Mercedes-AMG Says Project ONE Could Beat Porsche 919 Around Nürburgring

Mercedes says its hypercar could beat the Porsche 919's lap record, but also that they won't try.

Mercedes-AMG Project ONE: Prototyp auf ErprobungMercedes-AMG Project ONE: Prototype Testing
Mercedes-Benz—Daimler AG

Mercedes-AMG boss Tobias Moers stated in a recent interview that its upcoming Project One hypercar could beat the lap record-holding Porsche 919 Hybrid Evo's time around the Nürburgring, but that Mercedes has no interest in doing so.

"Of course, I saw the lap record run on video and it was impressive," Moers said to Motoring of the 919's record lap of 5:19.55. "Could we beat the Porsche's 'Ring time? We could, probably. It would be close, but I think we could. I just don't know what we'd do it for."


The Mercedes-AMG Project One is an upcoming road-bound hypercar with a hybridized 1.6-liter turbocharged V6 derived from the company's highly successful Formula 1 engine. It will be capable of revving to 11,000 rpm and producing more than 1,000 horsepower, though electric power alone will be capable of taking the car more than 15 miles. Mercedes will build 275 of the Project One, which makes it almost diametrically opposed to Porsche's one-off 919 Evo.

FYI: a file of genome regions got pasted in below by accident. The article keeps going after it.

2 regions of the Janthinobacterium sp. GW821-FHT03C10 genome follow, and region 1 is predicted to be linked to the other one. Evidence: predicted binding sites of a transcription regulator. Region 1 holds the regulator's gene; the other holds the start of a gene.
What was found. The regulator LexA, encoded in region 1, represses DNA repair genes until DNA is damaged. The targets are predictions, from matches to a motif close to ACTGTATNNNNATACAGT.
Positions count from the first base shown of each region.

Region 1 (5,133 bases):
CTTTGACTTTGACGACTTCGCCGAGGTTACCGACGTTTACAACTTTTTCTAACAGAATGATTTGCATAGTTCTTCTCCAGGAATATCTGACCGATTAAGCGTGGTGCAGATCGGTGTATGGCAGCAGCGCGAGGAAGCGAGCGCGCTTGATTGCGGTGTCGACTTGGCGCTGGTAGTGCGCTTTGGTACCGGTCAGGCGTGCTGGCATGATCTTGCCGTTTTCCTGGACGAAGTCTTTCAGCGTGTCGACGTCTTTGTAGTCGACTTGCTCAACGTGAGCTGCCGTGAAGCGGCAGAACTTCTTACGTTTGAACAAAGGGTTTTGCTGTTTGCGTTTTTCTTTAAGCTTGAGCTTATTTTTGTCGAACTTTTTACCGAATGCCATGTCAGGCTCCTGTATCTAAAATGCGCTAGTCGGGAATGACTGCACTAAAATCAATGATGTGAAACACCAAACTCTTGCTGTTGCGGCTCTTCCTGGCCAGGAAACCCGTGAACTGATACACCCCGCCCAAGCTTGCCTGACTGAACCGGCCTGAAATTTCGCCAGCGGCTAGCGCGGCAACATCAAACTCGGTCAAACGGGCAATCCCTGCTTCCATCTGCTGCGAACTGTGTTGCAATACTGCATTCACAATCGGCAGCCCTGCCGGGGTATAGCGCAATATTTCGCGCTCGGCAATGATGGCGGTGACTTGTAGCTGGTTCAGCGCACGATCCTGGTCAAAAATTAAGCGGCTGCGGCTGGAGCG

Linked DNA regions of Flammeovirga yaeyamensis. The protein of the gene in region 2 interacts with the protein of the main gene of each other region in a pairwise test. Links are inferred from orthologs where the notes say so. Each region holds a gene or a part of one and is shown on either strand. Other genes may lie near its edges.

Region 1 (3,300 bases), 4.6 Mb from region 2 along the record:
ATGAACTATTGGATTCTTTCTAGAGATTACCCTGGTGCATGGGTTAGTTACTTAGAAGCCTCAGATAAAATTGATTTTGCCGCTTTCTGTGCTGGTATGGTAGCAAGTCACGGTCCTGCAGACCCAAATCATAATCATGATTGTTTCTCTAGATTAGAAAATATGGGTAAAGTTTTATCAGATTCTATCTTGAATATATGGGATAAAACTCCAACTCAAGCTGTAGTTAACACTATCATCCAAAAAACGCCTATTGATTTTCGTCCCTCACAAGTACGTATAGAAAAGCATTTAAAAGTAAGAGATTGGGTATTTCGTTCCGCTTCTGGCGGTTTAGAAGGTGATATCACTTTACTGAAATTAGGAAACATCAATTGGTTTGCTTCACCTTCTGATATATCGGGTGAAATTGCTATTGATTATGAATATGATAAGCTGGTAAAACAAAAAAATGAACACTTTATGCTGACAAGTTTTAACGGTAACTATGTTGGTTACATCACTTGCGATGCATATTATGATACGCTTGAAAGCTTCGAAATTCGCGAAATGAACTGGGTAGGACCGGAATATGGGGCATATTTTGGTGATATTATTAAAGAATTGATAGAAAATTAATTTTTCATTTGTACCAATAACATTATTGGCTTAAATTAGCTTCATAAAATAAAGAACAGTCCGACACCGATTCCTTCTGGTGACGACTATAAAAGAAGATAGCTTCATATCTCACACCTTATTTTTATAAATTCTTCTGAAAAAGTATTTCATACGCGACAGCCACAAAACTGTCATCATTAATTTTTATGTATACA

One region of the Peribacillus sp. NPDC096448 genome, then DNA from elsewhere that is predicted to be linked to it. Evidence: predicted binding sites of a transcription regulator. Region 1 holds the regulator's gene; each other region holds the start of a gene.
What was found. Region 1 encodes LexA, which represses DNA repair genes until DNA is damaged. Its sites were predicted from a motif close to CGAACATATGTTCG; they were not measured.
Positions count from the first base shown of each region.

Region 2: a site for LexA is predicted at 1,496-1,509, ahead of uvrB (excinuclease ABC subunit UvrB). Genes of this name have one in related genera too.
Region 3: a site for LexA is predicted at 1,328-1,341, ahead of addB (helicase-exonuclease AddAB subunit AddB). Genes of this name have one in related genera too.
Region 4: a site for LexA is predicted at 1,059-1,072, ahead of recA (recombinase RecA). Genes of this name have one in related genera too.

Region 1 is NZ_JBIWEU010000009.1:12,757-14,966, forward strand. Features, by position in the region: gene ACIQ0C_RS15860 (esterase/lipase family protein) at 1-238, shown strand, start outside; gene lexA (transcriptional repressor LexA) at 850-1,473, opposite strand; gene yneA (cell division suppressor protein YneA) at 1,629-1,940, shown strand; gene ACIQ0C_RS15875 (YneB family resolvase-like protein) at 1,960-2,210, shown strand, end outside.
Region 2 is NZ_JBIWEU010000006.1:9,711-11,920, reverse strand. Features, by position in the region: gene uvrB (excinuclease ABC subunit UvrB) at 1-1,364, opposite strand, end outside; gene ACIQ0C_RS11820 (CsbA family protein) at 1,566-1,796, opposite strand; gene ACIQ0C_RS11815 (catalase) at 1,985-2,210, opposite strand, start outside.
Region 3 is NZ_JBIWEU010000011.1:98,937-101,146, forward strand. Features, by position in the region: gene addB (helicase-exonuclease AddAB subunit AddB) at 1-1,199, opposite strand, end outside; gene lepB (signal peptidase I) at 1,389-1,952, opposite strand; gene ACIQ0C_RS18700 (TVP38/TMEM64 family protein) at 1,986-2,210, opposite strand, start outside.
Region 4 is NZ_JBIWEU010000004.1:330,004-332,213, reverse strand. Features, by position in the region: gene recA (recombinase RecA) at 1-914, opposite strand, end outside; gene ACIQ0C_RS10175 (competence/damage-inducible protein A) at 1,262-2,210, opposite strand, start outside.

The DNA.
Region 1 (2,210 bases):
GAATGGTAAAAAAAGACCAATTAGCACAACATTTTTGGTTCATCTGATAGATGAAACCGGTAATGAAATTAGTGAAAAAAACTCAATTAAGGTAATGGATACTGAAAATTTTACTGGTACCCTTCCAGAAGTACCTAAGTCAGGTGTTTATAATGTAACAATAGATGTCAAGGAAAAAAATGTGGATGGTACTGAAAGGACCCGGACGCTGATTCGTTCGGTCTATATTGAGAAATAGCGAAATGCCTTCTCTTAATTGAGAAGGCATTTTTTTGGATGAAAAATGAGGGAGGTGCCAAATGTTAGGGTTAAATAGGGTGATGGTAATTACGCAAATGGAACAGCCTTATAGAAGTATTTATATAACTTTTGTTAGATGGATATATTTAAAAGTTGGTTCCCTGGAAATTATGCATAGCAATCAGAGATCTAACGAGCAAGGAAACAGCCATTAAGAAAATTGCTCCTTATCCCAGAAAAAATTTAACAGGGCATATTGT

Porsche's 919 was originally designed to compete in the hybridized LMP1 class of the World Endurance Championship, and since retiring from the series, Porsche has augmented the car to create the faster 919 Evo. With 1,144 horsepower, all-wheel drive, 53 percent increased downforce, and just 1,872 pounds of weight, the 919 Evo destroyed the previous lap record (held by a Porsche 956 driven by Stefan Bellof) by over a minute—reportedly controversial within Porsche, as some wished for Bellof's record to stand forever.


Despite the 919 Evo's adaption from a Le Mans prototype and the Project One's status as a road car, Moers was confident that Mercedes's car would be competitive with the 919 Evo if they were to chase after Porsche's time.

"It's not a production car and ours is," Moers concluded. "Theirs is a racing car that isn't actually fit to race anywhere, in any class, anywhere. It doesn't have any rules. We have to meet full homologation rules. We could do some things to the aero and take out the air-conditioner and fit some slightly different tires and then I'd be confident about it. But we're not going to do that."

Mercedes-AMG Project ONE.
The Drive